Highlights from ”Past the Tipping Point: The Persistence of Firefighting in Product Development” by Nelson Repenning, Paulo Gonçalves, and Laura Black.
Unplanned allocation of resources to fix problems can switch the entire company to epidemical firefighting and organizational pathology. Even a temporary increase in workload can initiate the firefighting dynamic and cause a permanent decline in system performance and health.
*snaps into place when pushed beyond the tipping point or threshold
*drives out disciplined and more structured (development) processes, becoming the (development) process instead
*can significantly degrade an organization’s ability to create high quality products in a stable, predictable, sustainable and resilient way
*is a self-reinforcing syndrome with a tipping point, and is, therefore, fragile
*is hard to recognize (its symptoms), causing corrective action to be taken too late
*comes very naturally
*be an innovative, competitive, stable, predictable, sustainable and resilient organization;
*stay clear of the tipping point when you are on its productive and innovative side;
*get close to the tipping point a.s.a.p. when you are in firefighting mode, and then nimbly nudge it over;
To avoid firefighting to become a company-wide disease:
*Discourage, ignore or penalize heroism and heroic behavior.
*Use a boom buffer with a clear policy and managerial impact when excepted.
*Keep current tools and technology, avoiding time needed to invest in learning them that (temporary) lowers productivity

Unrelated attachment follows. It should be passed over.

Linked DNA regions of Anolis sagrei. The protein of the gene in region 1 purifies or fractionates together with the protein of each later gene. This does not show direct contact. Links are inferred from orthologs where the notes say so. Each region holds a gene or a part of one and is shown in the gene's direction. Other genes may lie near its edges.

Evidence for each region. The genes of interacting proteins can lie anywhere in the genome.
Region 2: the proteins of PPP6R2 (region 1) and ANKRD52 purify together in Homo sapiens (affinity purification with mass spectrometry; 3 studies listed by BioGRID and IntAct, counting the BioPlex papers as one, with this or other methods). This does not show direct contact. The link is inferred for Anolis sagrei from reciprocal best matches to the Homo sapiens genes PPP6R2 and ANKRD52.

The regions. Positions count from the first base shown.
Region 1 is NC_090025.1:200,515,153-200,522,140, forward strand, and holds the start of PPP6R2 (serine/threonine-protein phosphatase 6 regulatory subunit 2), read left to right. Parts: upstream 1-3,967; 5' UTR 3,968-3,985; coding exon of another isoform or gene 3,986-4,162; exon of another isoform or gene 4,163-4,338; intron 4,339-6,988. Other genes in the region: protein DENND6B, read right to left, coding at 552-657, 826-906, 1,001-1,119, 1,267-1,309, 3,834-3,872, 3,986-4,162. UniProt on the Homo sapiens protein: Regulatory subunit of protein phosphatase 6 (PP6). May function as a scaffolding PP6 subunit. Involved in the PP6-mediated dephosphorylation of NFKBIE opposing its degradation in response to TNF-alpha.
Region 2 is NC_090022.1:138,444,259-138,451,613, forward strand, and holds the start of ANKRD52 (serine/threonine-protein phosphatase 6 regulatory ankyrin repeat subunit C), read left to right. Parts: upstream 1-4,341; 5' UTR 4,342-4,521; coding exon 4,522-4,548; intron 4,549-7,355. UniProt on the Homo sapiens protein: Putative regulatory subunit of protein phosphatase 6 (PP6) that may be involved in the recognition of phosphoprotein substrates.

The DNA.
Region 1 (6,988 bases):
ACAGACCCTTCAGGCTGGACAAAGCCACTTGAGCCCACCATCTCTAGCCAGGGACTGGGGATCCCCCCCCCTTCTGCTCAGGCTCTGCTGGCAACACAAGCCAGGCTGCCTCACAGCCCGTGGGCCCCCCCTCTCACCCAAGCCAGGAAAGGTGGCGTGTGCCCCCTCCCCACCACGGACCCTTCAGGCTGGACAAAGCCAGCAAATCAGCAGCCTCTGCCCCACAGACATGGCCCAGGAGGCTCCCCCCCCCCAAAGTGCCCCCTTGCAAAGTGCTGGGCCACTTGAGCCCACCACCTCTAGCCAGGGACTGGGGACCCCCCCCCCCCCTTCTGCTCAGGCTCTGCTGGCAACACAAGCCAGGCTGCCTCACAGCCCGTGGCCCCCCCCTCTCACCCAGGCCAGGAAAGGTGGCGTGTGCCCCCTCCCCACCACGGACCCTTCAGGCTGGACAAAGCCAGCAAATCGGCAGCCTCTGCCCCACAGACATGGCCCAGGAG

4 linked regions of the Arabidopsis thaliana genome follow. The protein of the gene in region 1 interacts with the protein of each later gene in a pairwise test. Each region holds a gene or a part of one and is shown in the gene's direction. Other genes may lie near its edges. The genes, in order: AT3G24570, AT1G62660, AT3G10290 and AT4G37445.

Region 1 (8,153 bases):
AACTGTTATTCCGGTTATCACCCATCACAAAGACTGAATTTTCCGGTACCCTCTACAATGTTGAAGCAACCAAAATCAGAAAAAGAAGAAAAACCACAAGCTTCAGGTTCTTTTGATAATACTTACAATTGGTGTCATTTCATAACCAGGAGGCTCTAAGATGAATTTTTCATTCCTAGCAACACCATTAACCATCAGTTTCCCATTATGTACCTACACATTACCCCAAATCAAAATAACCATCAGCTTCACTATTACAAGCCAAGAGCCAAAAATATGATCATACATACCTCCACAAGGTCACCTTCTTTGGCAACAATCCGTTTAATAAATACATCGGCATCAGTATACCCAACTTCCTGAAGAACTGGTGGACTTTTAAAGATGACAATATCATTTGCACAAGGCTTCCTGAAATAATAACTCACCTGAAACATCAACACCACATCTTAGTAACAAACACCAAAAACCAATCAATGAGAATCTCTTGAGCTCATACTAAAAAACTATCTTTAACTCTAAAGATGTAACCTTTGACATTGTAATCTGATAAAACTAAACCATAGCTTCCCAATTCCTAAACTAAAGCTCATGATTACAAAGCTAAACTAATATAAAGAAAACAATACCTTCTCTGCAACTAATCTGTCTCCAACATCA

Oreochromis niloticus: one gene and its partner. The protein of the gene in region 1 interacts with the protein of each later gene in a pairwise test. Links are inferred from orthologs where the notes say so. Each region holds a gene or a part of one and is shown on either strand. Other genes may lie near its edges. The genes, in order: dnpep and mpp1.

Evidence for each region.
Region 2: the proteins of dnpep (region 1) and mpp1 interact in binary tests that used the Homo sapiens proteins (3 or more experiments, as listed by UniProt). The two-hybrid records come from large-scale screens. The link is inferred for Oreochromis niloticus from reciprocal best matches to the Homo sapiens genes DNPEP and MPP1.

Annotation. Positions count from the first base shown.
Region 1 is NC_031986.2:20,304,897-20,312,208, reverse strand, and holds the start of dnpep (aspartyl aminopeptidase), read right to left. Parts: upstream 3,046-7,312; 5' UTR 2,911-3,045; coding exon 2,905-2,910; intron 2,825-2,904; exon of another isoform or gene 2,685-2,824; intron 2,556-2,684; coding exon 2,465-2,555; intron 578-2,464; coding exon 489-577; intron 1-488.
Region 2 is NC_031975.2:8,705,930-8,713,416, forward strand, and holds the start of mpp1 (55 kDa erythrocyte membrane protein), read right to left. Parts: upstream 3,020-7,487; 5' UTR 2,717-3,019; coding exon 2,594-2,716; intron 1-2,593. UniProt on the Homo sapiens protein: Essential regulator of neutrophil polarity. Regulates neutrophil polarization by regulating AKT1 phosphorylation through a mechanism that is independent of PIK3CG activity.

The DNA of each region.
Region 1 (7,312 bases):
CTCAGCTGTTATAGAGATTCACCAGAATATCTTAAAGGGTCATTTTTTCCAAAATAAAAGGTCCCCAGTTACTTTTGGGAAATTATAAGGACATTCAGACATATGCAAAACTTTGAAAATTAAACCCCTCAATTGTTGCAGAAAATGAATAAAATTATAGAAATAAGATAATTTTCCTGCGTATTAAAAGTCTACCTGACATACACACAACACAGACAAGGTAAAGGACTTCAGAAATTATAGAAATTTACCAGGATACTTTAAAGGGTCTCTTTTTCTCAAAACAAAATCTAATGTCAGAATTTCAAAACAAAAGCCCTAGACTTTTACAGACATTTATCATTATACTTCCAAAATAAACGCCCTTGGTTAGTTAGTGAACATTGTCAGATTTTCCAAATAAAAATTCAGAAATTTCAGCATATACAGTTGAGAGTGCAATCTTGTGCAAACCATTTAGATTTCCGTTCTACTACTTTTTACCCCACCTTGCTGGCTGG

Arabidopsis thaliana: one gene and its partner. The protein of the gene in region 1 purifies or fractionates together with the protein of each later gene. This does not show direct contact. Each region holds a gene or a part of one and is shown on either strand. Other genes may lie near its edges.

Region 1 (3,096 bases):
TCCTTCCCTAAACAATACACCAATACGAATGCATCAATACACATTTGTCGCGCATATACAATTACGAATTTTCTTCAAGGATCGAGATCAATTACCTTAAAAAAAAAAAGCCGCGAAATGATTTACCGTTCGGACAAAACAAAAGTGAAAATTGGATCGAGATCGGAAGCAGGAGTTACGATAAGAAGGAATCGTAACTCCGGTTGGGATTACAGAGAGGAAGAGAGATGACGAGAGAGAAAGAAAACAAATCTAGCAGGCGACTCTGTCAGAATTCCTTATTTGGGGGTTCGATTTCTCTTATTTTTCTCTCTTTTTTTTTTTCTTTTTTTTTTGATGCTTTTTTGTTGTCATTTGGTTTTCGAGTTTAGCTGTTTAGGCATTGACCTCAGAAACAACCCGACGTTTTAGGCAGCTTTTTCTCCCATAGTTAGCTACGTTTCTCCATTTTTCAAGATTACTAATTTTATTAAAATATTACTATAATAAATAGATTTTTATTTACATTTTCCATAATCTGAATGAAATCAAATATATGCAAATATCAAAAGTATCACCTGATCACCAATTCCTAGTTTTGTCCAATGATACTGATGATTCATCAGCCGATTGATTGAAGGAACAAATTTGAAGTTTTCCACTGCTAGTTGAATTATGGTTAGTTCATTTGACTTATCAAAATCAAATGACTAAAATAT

*Have a laser focus on top quality for product, process and people as lower quality will push the organization into the death spiral of declining competitiveness, reduce revenue and future innovation.
*Do root cause analysis and resolution of the top problems. Just postponing problematic projects does not prevent the spreading of firefighting, it just pushes them downstream to bite you next year, and probably harder.
*Perform aggregate resource planning to prevent fires.
*Reduce the number of parallel products or projects—so bring focus.
*Avoid full utilization of human assets. Cherish slack resources as a buffer against uncertainties (also see boom buffer).
*Aggressively cancel failing projects early.
*Revisit the product plan instead of trying to catch up.
*Do not rent or steal people from or lend people to other parts of the organization as it might start a fire.
*Reduce workload effectively to stabilize the system, e.g. by skipping a model year altogether.
*Do fewer projects and cancel more.
*Put a strict (Work In Progress or WIP) limit on many or all parts of the value stream, and use those to maximize flow.
*Undercommit and overperform.
*Uphold a strict policy of only accepting finished, done work. Mercilessly reject any unfinished work and loose ends.
*Perform thorough up-front work. Make policies and admission criteria to pull something into the next step crystal clear. This will:
**increase the likelihood that the item will get done in time;
**reduce or avoid the need to cancel it later;
**make owners face strong incentives to invest in the early phase activities and develop clever ways to demonstrate the efficacy of a proposed product far in advance of its detailed design.
All this resonates with agile, scrum, lean, and kanban.